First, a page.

So after this bout of considering the Near Eastern Antiquities (from the oldest piece at the Louvre, to huge gentle Lamassus, fearsome Persian griffins and big bulls), what’s more logical than to turn my attention to the Louvre’s imminent Islamic Art wing in the Visconti Wing? It’s been in the making for quite some time. Back when Chirac and his adorable nose were leading France, the NY Times ran a piece on one of the major donors to construct the new wing. Apparently Saudi Prince Walid bin Talal’s donation of $20 million was the largest gift ever made to a museum. Though Prince Walid owns 17% of the not so successful Eurodisney, he also has several luxury hotels in Paris (among them the George V). More interesting to finance people, he’s also Citigroup’s largest single shareholder, so I suppose a $20 million gift is a drop in the bucket. At the 2005 unveiling of the plans for the wing, the French gov’t pledged $31 million, and Total, the French oil company, coughed up a measly $4.8 million. Anyway, pennies aside here’s the photo the Times ran:
For more than 25 years the Louvre has kept most of its 17,500 pieces of Islamic art, ranging from the 7th to the 19th Centuries, in storage. It has one the world’s most important collections of carpets, as well as Ottoman empire art.
So in 2003, when Chirac was pitting France against its Anglo allies (god bless him – and let’s not forget de Villepin for his delivery to the UN. Have just thrown in a snap of this silver fox for good measure. I hear pretty faces sell) in the debate over the war in Iraq, he ordered the opening of an Islamic Art Department.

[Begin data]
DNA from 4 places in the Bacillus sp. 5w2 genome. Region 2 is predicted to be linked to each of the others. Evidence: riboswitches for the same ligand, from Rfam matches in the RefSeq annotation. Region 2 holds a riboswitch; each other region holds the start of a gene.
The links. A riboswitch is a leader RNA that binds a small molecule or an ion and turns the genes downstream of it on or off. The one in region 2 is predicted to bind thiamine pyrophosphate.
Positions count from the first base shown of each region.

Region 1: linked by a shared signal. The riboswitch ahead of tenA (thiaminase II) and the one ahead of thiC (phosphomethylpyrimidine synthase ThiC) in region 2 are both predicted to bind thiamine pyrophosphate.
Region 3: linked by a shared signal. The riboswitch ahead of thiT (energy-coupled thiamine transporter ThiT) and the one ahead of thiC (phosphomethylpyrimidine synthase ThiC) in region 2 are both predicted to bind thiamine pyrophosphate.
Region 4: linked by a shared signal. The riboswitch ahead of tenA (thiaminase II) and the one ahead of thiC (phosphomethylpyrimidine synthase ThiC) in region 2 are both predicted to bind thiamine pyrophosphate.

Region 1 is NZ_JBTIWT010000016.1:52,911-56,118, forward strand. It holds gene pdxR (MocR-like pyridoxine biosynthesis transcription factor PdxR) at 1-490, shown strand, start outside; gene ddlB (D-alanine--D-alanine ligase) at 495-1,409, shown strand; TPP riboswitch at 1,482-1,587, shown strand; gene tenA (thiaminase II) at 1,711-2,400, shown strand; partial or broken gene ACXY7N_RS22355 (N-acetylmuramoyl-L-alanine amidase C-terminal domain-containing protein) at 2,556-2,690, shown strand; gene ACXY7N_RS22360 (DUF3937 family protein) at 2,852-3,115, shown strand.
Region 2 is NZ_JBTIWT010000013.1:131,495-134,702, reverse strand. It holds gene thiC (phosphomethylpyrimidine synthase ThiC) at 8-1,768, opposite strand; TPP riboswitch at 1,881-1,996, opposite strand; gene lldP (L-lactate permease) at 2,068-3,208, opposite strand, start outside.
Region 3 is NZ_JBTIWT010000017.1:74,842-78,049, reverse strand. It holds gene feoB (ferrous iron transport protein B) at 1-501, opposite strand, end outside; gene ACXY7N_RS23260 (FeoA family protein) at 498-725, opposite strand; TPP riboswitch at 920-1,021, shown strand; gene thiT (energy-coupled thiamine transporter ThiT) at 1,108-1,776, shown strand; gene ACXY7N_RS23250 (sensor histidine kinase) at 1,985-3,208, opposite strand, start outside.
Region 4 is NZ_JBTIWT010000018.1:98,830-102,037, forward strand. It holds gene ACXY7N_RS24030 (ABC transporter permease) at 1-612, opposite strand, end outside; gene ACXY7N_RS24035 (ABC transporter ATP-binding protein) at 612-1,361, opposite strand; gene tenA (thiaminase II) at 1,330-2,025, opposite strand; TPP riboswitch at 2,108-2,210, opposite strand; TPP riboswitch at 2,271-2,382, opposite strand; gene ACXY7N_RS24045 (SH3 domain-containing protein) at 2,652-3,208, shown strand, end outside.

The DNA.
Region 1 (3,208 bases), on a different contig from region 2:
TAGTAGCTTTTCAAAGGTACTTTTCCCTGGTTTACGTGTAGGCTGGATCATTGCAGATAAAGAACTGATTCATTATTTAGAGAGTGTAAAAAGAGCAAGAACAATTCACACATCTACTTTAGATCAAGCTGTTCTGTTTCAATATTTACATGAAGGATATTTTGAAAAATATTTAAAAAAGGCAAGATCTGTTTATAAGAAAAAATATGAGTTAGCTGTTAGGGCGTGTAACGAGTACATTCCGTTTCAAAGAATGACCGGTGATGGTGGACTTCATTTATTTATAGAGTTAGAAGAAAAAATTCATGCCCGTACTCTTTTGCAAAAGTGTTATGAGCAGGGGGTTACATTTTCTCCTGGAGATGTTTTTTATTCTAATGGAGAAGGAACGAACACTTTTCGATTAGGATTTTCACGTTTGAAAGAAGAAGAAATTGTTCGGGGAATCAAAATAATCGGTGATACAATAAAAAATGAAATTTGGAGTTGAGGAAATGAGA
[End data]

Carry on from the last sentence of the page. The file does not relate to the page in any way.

Architects Mario Bellini (Italian) and Rudy Ricciotti (French) won the competition to create the 3,500 meter squared space in Denon’s Visconti Courtyard. The glass and steel structure is the most dramatic change to the Louvre’s neoclassical architecture since IM Pei’s pyramid entrance and inverted pyramid were unveiled in 1989 and 1993, respectively.
The Guardian quoted Mario Bellini in 2008 as saying “the roof is only supported by eight very narrow tubes which are leaning and dancing together and which support the weight of the veil to the bottom of the foundations”, two levels below. Ricciotti has described the 150-ton structure as a “golden cloud”, a more diplomatic description than Bellini’s “headscarf blown in by the wind”, which he said when Sarkozy laid the first stone in July 2008. One does have to wonder if Bellini was taking a small stab at the French for outlawing Muslim headscarves in public schools with such a visceral description.
The Louvre recently announced in a press release that the €98 million wing would open this summer, but Le Figaro reported that the Louvre still needs to raise €10 million. Previously the Visconti Cour was slated to open in 2009, 2010 and now this, so we’ll see. Whenever it does open, getting a glimpse of the nearly 18,000 pieces will be a treat.
In the coming days I might linger on new Islamic wings in other museums, such as the Met’s November 2011 unveiling of their 12,000 Islamic works or London’s V&A, which opened the Jameel Gallery recently. I’m straying a bit from THATLou in these posts, and my training is based exclusively on Western Art (Baroque Roman architecture to be specific), but who knows perhaps one day I’ll send people on a THATVA at the Victoria and Albert, and this December we already had a wonderful THATMet in my hometown. If you’re going to a major city and would like to be sent on a museum treasure hunt, contact me at email@example.com and perhaps I can cook something up!